Born in Virasoro, Pedro studied at the Victoria School, at the Agrotechnical Institute, and later studied Agronomy in Corrientes. There he began to work and "because of those things in life" he returned to the town to work in Las Marías.
His first job in the field and in production was in Las Marías, and since then, he has been learning and adding knowledge, which today allows him to supervise the development and evolution of our yerba mate, tea and trees.
His mother is retired from La Fundación, she started as a teacher, Vice Principal and Principal of Victoria School, while her father was the rector of the Agrotechnical Institute. Pedro started working in the field, in the Research and Development area, where he began learning about testing, product testing and testing production techniques. He then took over the production of seedlings in the nursery and new projects and new investments in yerba mate planting, as well as the scheduling of tasks and soil preparation. Since 2011, he has been in charge of the general supervision of the Las Marías, Virasoro and La Merced fields, including pest control, weed control, contractor control, supervision and administration of machinery and personnel.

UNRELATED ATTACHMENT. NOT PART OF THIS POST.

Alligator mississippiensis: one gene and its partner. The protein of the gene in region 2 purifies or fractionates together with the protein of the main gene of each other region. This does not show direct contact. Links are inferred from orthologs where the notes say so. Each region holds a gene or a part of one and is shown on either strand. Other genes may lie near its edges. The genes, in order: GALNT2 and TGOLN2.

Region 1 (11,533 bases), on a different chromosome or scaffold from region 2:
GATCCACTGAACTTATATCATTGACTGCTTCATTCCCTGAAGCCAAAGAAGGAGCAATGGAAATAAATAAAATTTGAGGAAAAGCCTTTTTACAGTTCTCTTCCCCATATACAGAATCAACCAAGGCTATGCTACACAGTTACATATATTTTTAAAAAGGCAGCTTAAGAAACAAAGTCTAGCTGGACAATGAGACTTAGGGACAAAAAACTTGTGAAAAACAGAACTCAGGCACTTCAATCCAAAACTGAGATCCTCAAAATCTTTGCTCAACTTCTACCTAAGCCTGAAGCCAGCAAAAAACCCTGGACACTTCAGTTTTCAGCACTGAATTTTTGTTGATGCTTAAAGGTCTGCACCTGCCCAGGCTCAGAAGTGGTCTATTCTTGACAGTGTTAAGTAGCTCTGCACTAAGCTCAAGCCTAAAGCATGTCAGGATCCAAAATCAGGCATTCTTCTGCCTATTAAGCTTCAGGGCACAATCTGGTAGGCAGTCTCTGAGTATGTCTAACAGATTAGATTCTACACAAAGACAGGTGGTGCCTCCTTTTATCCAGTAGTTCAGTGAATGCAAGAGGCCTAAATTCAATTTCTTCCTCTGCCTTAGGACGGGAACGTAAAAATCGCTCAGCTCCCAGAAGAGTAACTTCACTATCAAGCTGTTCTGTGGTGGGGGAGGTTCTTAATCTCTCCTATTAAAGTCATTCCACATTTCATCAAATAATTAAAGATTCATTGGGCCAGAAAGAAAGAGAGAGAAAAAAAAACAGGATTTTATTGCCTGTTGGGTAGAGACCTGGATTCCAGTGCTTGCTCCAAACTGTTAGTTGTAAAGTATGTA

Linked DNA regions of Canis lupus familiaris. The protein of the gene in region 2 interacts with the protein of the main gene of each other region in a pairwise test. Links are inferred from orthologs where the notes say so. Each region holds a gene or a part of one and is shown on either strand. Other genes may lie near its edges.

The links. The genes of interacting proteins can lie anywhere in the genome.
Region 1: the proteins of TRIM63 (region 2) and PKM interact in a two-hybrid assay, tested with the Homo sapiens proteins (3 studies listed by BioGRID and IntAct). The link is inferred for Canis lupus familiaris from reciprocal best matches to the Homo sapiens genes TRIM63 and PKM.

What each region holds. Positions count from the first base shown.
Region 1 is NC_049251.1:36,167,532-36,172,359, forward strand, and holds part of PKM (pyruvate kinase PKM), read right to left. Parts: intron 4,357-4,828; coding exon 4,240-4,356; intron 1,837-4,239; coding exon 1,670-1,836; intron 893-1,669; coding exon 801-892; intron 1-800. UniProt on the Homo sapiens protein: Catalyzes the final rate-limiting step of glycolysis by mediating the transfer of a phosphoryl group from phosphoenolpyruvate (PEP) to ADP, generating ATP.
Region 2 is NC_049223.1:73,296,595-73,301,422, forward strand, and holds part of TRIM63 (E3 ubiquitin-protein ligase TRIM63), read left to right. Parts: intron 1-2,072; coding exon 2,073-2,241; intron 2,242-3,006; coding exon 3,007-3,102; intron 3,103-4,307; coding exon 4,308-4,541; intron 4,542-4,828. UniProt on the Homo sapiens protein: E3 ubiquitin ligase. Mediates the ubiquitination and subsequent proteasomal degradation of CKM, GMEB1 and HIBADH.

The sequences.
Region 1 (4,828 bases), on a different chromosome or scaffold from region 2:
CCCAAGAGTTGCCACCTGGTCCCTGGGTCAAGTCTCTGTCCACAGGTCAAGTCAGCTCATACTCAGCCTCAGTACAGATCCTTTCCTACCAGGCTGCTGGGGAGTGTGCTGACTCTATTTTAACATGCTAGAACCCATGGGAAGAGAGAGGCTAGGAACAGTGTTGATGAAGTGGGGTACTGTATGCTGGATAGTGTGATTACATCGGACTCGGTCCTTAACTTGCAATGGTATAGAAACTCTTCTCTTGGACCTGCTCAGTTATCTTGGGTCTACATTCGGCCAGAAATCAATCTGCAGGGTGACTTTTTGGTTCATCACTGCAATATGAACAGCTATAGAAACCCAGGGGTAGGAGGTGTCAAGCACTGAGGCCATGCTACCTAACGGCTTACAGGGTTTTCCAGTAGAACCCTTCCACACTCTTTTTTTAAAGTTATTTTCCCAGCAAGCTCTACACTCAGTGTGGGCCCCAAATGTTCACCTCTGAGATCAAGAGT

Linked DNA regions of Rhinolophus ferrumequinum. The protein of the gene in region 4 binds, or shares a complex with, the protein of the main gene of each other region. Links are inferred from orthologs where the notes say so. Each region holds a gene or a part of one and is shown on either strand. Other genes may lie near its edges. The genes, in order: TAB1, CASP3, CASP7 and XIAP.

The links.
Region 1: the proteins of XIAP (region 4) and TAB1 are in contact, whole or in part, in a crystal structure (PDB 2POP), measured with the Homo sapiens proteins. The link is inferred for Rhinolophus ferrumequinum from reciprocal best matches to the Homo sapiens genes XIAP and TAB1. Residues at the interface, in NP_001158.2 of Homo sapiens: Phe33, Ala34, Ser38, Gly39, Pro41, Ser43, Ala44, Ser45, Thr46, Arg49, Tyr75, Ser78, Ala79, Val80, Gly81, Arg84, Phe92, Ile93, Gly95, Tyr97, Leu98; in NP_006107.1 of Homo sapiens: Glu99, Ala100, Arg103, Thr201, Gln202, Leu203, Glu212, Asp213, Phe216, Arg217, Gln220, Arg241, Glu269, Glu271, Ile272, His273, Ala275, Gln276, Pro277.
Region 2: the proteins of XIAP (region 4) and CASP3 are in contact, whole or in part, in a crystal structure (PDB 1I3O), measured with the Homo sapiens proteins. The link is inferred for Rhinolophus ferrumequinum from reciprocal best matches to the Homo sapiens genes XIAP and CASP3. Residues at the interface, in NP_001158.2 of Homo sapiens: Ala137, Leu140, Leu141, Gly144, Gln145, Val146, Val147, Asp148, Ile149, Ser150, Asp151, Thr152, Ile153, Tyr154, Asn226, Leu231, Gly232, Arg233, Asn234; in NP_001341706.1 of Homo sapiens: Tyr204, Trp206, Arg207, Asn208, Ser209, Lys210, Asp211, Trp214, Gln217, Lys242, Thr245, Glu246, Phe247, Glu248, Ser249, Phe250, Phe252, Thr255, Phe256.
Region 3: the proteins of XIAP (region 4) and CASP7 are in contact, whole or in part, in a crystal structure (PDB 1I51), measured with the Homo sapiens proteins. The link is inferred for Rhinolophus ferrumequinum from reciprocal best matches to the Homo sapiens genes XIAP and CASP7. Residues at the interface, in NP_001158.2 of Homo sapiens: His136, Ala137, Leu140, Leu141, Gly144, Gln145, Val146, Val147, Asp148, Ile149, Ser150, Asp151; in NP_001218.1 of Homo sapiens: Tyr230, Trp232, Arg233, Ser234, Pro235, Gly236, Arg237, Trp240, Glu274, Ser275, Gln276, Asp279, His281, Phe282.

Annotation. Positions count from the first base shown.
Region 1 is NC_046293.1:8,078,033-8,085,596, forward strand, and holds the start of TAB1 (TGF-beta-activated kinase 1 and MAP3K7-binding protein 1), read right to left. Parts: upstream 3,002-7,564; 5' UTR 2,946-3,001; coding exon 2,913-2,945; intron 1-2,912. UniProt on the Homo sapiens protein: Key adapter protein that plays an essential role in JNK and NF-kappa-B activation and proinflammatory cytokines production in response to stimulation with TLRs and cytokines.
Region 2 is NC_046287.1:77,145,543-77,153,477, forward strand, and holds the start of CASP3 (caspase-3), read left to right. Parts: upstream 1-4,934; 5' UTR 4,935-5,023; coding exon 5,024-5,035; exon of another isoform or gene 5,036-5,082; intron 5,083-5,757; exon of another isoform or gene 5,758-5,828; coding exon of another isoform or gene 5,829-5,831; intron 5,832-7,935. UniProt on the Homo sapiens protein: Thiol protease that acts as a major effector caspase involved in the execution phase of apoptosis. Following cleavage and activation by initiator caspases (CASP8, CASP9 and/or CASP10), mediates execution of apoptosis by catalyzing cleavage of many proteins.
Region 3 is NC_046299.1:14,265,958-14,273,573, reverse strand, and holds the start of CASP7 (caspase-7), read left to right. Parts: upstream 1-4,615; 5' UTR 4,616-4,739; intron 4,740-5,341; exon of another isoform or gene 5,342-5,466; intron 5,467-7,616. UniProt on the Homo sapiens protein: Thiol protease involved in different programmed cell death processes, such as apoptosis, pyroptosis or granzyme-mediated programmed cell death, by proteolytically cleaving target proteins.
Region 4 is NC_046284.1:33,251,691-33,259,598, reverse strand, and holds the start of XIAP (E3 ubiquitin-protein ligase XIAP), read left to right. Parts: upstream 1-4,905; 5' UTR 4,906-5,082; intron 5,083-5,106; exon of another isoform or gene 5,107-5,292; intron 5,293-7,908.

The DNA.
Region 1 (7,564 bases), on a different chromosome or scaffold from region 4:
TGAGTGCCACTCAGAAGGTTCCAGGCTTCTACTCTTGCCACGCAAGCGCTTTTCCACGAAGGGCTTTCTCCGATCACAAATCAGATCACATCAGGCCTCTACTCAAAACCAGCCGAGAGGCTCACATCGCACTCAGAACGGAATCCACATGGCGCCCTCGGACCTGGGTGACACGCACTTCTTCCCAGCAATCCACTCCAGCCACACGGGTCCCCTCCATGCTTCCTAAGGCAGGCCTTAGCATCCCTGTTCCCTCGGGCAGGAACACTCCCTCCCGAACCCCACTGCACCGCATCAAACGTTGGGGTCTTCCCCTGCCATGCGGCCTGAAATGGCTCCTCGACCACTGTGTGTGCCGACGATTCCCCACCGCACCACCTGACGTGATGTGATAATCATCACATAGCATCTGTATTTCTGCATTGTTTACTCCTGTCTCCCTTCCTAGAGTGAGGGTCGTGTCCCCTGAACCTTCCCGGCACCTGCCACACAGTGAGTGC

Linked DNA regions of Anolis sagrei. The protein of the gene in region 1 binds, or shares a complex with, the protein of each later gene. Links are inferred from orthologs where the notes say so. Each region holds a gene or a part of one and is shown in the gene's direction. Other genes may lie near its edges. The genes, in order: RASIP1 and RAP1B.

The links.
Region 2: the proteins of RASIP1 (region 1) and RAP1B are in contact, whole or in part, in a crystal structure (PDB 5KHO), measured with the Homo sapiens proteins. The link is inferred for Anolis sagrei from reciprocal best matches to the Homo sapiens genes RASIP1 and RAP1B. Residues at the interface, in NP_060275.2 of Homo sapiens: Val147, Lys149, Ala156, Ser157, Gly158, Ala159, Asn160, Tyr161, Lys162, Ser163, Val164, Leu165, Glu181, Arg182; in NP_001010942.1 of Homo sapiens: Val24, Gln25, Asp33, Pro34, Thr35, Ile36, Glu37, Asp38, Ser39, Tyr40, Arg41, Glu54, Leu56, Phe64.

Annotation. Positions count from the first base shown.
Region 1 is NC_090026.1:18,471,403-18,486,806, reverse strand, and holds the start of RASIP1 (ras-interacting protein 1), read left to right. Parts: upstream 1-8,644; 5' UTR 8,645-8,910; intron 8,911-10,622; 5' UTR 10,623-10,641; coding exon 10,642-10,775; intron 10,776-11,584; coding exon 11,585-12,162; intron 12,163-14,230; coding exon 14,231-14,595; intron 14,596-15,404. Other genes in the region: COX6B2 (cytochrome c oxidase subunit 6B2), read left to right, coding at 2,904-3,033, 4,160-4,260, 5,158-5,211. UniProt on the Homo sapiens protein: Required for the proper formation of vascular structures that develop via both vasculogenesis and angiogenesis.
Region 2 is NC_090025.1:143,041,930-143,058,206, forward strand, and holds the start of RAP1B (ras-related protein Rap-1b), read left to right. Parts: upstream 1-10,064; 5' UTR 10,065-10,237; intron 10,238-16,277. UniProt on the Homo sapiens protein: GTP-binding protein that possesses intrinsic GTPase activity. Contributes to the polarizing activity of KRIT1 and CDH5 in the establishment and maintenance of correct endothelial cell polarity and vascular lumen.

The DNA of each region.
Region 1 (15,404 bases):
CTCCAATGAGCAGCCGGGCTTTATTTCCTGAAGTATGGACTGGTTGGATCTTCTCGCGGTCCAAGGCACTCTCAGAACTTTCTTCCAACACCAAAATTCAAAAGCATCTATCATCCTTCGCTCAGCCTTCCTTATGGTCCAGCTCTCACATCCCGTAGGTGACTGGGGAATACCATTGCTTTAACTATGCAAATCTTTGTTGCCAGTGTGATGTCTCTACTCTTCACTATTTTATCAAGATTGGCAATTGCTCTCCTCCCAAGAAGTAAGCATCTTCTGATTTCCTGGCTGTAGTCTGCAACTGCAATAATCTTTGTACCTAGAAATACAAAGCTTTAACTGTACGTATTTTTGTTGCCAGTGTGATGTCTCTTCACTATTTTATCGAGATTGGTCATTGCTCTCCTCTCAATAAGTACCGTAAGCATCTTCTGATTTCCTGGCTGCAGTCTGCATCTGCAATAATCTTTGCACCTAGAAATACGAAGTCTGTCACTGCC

One of Pedro's biggest challenges is to optimize resources to find the right moment for each plantation and from an environmentally sustainable point of view. He achieves this through integrated pest management, which involves plant formation, plant pruning and harvesting. “We do proper pruning intervention and feed the plant properly so that it is healthy, so that it is strong at the time of normal pest and weed attacks. In addition, we keep the yerba mate ecosystem and the tea ecosystem as harmonious as possible, as sustainable as possible,” he tells us.
The success of Pedro's work is also closely linked to an initiative that began ten years ago: Las Marías composting. “The composting process consists of transforming and changing the mentality of what is industrial waste. It is an organic amendment that we add to the yerba mate plantations to boost their production, to feed the soil, since the soil supports the production of yerba mate”. As a result of the by-products from the yerba dryer, tea dryer, seeds, sticks, leaves and by-products from the forestry area, a homogeneous mixing process is carried out so that the microorganisms degrade the organic matter and transform it into compost, which is a much more stable and richer organic matter, he explains.